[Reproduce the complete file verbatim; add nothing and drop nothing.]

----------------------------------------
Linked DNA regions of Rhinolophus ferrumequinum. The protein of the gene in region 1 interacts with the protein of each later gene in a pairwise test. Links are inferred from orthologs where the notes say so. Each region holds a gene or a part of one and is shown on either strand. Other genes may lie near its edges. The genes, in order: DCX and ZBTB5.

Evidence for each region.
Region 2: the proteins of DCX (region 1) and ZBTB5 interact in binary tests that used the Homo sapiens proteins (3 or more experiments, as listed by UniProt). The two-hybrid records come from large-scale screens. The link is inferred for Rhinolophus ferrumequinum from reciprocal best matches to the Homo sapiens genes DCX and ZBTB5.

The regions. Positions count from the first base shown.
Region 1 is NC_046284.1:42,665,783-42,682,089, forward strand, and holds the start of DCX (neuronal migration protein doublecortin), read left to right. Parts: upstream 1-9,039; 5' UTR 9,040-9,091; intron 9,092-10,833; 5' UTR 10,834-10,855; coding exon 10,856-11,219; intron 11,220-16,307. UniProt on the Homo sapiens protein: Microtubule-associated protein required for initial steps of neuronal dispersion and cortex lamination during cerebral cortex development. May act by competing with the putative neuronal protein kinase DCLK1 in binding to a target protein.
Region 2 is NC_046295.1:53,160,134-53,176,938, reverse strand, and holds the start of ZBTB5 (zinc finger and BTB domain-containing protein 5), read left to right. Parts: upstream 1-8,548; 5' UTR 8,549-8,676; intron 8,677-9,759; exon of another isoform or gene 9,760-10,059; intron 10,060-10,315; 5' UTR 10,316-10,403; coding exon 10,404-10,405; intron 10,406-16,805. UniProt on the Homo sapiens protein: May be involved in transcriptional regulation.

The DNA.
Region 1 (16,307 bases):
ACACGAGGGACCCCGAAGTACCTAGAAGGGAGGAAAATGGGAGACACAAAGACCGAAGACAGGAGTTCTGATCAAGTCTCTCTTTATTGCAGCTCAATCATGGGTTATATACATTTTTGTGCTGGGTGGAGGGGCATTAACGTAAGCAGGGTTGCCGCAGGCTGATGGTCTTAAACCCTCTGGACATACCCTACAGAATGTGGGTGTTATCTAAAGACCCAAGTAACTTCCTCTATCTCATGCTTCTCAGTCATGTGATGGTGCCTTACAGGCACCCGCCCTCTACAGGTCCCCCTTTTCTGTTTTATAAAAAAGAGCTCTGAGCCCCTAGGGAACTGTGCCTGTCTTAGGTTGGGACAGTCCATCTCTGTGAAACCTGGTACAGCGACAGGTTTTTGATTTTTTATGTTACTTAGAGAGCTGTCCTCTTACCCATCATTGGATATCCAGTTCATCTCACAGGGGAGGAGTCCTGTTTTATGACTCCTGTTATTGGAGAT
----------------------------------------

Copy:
Linked DNA regions of Rhinolophus ferrumequinum. The protein of the gene in region 1 interacts with the protein of each later gene in a pairwise test. Links are inferred from orthologs where the notes say so. Each region holds a gene or a part of one and is shown on either strand. Other genes may lie near its edges. The genes, in order: DCX and ZBTB5.

Evidence for each region.
Region 2: the proteins of DCX (region 1) and ZBTB5 interact in binary tests that used the Homo sapiens proteins (3 or more experiments, as listed by UniProt). The two-hybrid records come from large-scale screens. The link is inferred for Rhinolophus ferrumequinum from reciprocal best matches to the Homo sapiens genes DCX and ZBTB5.

The regions. Positions count from the first base shown.
Region 1 is NC_046284.1:42,665,783-42,682,089, forward strand, and holds the start of DCX (neuronal migration protein doublecortin), read left to right. Parts: upstream 1-9,039; 5' UTR 9,040-9,091; intron 9,092-10,833; 5' UTR 10,834-10,855; coding exon 10,856-11,219; intron 11,220-16,307. UniProt on the Homo sapiens protein: Microtubule-associated protein required for initial steps of neuronal dispersion and cortex lamination during cerebral cortex development. May act by competing with the putative neuronal protein kinase DCLK1 in binding to a target protein.
Region 2 is NC_046295.1:53,160,134-53,176,938, reverse strand, and holds the start of ZBTB5 (zinc finger and BTB domain-containing protein 5), read left to right. Parts: upstream 1-8,548; 5' UTR 8,549-8,676; intron 8,677-9,759; exon of another isoform or gene 9,760-10,059; intron 10,060-10,315; 5' UTR 10,316-10,403; coding exon 10,404-10,405; intron 10,406-16,805. UniProt on the Homo sapiens protein: May be involved in transcriptional regulation.

The DNA.
Region 1 (16,307 bases):
ACACGAGGGACCCCGAAGTACCTAGAAGGGAGGAAAATGGGAGACACAAAGACCGAAGACAGGAGTTCTGATCAAGTCTCTCTTTATTGCAGCTCAATCATGGGTTATATACATTTTTGTGCTGGGTGGAGGGGCATTAACGTAAGCAGGGTTGCCGCAGGCTGATGGTCTTAAACCCTCTGGACATACCCTACAGAATGTGGGTGTTATCTAAAGACCCAAGTAACTTCCTCTATCTCATGCTTCTCAGTCATGTGATGGTGCCTTACAGGCACCCGCCCTCTACAGGTCCCCCTTTTCTGTTTTATAAAAAAGAGCTCTGAGCCCCTAGGGAACTGTGCCTGTCTTAGGTTGGGACAGTCCATCTCTGTGAAACCTGGTACAGCGACAGGTTTTTGATTTTTTATGTTACTTAGAGAGCTGTCCTCTTACCCATCATTGGATATCCAGTTCATCTCACAGGGGAGGAGTCCTGTTTTATGACTCCTGTTATTGGAGAT